The perfect guide to growing Peonies

Who doesn’t love peonies? Their flowers, whether single or double, are breathtaking and among the largest you can grow in your perennial garden. Flowers are often fragrant and range in colour from purple red to white or yellow. Yes, peonies are perennials, meaning they die back in fall to grow back in spring year after year. They are native to Asia, Europe and Western North America and are hardy to Zone 3, however they grow well as far south as Zones 7 and 8.  Peonies are among the most popular garden plants in temperate regions. Herbaceous peonies are also sold as cut flowers on a large scale, although generally only available in late spring and early summer when they flower.

To be successful in growing peonies the rules are simple: full sun and well-drained soil. Peonies even like cold winters, as they need chilling for bud formation. They are very versatile and can be used lining a walkway, as a low hedge, in a mixed border, as mass planting or in containers.

When to plant

Peonies are great for the low maintenance garden as they require little upkeep. The main key is they have to be planted properly and establish themselves; they do not respond well to transplanting. The best time to plant peonies is in the fall: in late September and October, and even later in warmer climates.  A general rule of thumb is that they have to be settled in place six weeks before the ground freezes. If you must move an established plant, fall is also the time. Of course it is possible to plant peonies in spring, however they generally lag about a year behind those planted in the fall.

How to plant

Grow peonies in deep, fertile, humus-rich, moist soil that drains well and has a neutral pH. They are not fussy, but choose your location wisely, as they resent disturbance. Provide shelter from strong winds. Plant them away from trees or shrubs as peonies do not like to compete for food and moisture.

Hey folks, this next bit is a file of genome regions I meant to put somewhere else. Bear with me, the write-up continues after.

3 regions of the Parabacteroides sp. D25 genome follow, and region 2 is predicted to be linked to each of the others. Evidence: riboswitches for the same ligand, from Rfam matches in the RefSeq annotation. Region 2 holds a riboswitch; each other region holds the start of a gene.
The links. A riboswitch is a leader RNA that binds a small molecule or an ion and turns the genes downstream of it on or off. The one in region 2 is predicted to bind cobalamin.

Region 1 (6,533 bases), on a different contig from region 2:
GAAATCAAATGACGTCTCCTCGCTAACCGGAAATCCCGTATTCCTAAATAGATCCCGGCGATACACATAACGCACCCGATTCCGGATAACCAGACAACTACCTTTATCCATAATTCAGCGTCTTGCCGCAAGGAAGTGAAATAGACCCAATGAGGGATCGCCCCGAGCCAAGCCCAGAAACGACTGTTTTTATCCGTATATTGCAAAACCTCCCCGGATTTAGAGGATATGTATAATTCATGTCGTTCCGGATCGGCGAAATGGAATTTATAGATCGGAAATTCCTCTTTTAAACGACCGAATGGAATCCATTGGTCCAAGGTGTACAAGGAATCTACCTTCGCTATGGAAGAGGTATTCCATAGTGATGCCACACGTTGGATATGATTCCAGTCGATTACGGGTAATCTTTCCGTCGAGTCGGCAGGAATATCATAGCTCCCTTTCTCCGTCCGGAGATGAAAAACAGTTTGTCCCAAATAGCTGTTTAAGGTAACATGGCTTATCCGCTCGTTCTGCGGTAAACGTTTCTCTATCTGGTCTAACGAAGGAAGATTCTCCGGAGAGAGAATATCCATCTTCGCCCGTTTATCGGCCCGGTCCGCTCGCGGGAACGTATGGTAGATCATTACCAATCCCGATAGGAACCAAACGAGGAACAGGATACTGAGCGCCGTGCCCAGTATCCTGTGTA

Peonies like full sun, and though they can manage with half a day, they bloom best in a sunny spot.

They will benefit from the addition of organic material in the planting hole. If the soil is heavy or very sandy, enrich it with extra compost. Incorporate about one cup of bonemeal into the soil. When planting a container-grown peony, cover it no deeper than it grew in the pot. When planting a bare root tubers put them with the eyes (buds) upward in a hole and cover with 5cm (2”) of soil. Water thoroughly after planting.


Young peonies take time to develop. It typically takes a few years to establish themselves, bloom, and grow. Peonies thrive on benign neglect and unlike many other perennials, they don’t need to be dug and divided. When you work the soil well before you plant, mixing in compost and a little fertilizer will be enough so you don’t have to fertilize anymore after that. Only if your soil is poor, you can fertilize (bonemeal, compost, or well-rotted manure) early summer, after the peonies have bloomed. This only needs to be done every few years. The gigantic flowers can become be too heavy for the stems and may fall down. Peony rings or tomato cages can be used as support; the best time to support in place is in early spring when you see the leaves starting to emerge.

Gardeners often wonder why so many ants crawl on the peony buds. Don’t worry! They are just eating the peony’s nectar in exchange for attacking bud-eating pests. They are attracted to the sugary droplets on the outside of flower buds or to the honeydew produced by scale insects. Never spray the ants; they are helping you by keeping your peonies safe! Luckily, peonies are also one of many deer-resistant plants you can grow in your garden.

Happy Gardening!


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Guest post by Floortje - Bylands Inventory Coordinator & Social Media Communications

I am originally from the Netherlands, where I worked for a municipal parks department and the promotion organization for the Dutch Nursery Stock Industry. My husband and I are still in the process of building our garden as we didn’t like all the plant decisions the previous owners made. Besides gardening there are a number of renovations going on in our house. Not to forget our dog and three cats, who keep us more than busy!